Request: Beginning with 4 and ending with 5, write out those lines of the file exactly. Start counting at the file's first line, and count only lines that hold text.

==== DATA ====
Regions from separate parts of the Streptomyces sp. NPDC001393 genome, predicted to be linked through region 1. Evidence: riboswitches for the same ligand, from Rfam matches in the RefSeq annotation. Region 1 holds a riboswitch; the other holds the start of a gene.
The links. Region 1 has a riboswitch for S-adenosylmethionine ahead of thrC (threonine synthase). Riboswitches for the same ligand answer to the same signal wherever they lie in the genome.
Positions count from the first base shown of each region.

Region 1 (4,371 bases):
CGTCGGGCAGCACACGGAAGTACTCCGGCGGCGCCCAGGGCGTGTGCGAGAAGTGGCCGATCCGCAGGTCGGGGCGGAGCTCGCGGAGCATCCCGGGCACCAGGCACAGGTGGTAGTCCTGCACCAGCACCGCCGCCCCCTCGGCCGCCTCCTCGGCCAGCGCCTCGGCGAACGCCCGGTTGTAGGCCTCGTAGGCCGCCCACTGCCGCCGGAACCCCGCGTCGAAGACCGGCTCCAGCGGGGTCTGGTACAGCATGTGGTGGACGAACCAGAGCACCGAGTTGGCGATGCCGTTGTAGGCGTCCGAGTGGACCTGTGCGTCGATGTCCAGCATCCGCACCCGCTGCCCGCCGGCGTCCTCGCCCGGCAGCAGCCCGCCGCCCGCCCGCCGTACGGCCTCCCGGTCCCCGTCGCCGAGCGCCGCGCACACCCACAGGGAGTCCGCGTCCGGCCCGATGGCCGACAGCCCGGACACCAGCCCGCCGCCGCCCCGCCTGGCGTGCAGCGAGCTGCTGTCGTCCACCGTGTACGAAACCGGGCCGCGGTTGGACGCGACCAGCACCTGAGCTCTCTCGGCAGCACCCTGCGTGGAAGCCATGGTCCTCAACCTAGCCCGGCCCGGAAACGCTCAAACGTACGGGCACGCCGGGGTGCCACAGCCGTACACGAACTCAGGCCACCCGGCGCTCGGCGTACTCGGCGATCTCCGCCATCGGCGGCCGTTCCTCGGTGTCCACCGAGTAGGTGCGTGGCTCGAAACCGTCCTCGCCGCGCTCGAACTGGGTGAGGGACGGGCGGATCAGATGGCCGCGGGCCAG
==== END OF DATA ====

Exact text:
Region 1 (4,371 bases):
CGTCGGGCAGCACACGGAAGTACTCCGGCGGCGCCCAGGGCGTGTGCGAGAAGTGGCCGATCCGCAGGTCGGGGCGGAGCTCGCGGAGCATCCCGGGCACCAGGCACAGGTGGTAGTCCTGCACCAGCACCGCCGCCCCCTCGGCCGCCTCCTCGGCCAGCGCCTCGGCGAACGCCCGGTTGTAGGCCTCGTAGGCCGCCCACTGCCGCCGGAACCCCGCGTCGAAGACCGGCTCCAGCGGGGTCTGGTACAGCATGTGGTGGACGAACCAGAGCACCGAGTTGGCGATGCCGTTGTAGGCGTCCGAGTGGACCTGTGCGTCGATGTCCAGCATCCGCACCCGCTGCCCGCCGGCGTCCTCGCCCGGCAGCAGCCCGCCGCCCGCCCGCCGTACGGCCTCCCGGTCCCCGTCGCCGAGCGCCGCGCACACCCACAGGGAGTCCGCGTCCGGCCCGATGGCCGACAGCCCGGACACCAGCCCGCCGCCGCCCCGCCTGGCGTGCAGCGAGCTGCTGTCGTCCACCGTGTACGAAACCGGGCCGCGGTTGGACGCGACCAGCACCTGAGCTCTCTCGGCAGCACCCTGCGTGGAAGCCATGGTCCTCAACCTAGCCCGGCCCGGAAACGCTCAAACGTACGGGCACGCCGGGGTGCCACAGCCGTACACGAACTCAGGCCACCCGGCGCTCGGCGTACTCGGCGATCTCCGCCATCGGCGGCCGTTCCTCGGTGTCCACCGAGTAGGTGCGTGGCTCGAAACCGTCCTCGCCGCGCTCGAACTGGGTGAGGGACGGGCGGATCAGATGGCCGCGGGCCAG